Six years later, Jia sits quietly, drawing pictures of butterflies and princesses while her parents flip through a scrapbook they assembled to document her arrival. A passport-size, colour photo of a baby girl with rosy, cherub cheeks is near the front. This is the first image the Houghams ever saw of Jia. Ted kept it close to his heart until they finally met. Other photos in the book show a smiling little face staring up at the loving faces of her new parents. On one of the documents from the orphanage, an employee wrote: “We hope she grows up cute and able to be adopted by a good family and have a happy life.” They are very open with Jia about her adoption. They use storybooks, such as Robert Munsch’s When You were Born in China, to explain to Jia how she came to be with them.

We hope she grows up cute and able to be adopted by a good family and have a happy life.

The Houghams have a photo of the children who were adopted by the group. Most were babies; some were between three and five years old. The oldest girl in the photo was 12 years old and was adopted by a couple from Nova Scotia. A few years prior, a Halifax family adopted the girl’s best friend. Once the friend arrived in Halifax and got to know the neighbourhood, she convinced a family on the block to adopt the girl from the photo.

The Ouellete Family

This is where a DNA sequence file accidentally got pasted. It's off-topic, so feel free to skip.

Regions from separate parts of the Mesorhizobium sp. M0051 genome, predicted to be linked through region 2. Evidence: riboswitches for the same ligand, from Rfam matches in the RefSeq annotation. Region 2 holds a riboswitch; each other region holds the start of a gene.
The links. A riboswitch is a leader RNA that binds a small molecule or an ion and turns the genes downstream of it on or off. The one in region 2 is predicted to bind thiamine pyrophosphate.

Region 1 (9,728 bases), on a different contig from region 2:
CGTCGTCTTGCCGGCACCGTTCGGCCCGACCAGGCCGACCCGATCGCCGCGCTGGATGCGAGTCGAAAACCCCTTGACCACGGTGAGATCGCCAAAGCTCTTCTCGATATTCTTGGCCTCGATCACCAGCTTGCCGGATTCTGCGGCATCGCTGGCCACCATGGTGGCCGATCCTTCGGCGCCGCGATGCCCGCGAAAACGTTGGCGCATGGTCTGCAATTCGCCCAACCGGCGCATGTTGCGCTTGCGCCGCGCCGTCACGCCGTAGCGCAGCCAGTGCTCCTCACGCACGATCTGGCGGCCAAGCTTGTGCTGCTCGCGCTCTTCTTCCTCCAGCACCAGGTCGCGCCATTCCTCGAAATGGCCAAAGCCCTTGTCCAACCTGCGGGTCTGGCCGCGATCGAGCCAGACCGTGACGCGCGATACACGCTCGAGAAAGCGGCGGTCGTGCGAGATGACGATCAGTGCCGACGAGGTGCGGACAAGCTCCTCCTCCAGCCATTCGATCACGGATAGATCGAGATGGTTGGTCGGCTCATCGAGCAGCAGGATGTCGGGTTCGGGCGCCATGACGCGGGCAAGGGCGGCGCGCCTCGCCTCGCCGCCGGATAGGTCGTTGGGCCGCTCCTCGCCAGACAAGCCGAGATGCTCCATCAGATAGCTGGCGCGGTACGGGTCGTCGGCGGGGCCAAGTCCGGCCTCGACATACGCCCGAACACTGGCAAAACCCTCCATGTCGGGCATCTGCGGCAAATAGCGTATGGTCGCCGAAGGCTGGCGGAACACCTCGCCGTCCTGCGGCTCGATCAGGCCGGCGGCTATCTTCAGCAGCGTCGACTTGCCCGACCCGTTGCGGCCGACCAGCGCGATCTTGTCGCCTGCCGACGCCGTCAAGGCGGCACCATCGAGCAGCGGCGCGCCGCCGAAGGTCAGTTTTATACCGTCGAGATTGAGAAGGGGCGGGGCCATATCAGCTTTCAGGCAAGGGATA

Nancy Ryder and Francis Ouelette live in a tastefully renovated, older home in North Vancouver with their daughters Maya and Pascale. Maya is a spirited five-year-old. She models the new horseback-riding hat that her grandmother gave her. After a quick costume change to a shiny blue dress, Maya pirouettes around the room. She studies French Immersion at school and loves horseback riding and ballet. Her mother hopes to enrol her in Chinese dance, but feels Maya isn’t ready for the strict discipline the art requires. “Maya has a little trouble with authority figures, just like her mother,” Nancy says with a laugh. Pascale puts on the riding hat and signs Maya’s name in baby sign language. Nancy and Francis sign to ease Pascale’s transition into English. It was especially helpful when she first arrived. Pascale shrieked violently until she learned to communicate her needs through sign – most notably the signs for bottle and food. Francis and Nancy chose to adopt after they found out they weren’t able to have children of their own. Instead of spending large sums of money on fertility clinics, the adoption option seemed a better route to follow. Friends, who’d adopted from China, recommended they consider it. Francis and Nancy believe it’s important to integrate Chinese culture into their family life. They actively participate in FCCBC events, and until recently, hosted a monthly meeting for families waiting to adopt from China. The idea of being a family is paramount. Each night, Francis and Nancy say “I love you” in Mandarin to both girls. Nancy and Francis appreciate Vancouver’s rich Asian culture. The children get to see “other people they look like.” She has, however, been followed around the supermarket on more than one occasion being bombarded with questions: “Are they your daughters? Your real daughters?” “By blood?” “Are they sisters? Real sisters?” Although brazen, the questions aren’t asked maliciously. People are curious about a white mother with Asian children. “You get used to the intrusiveness of strangers,” says Nancy. Some people even enquire about international adoption. Sometimes strangers are supportive. Francis found that the Chinese encouraged international adoption. He remembers getting the thumbs-up sign when people saw him with his daughters. “The Chinese often see the situation as sad,” he says. “They say ‘they are better off with you.'” Francis is a grateful man. “We are better off with them.”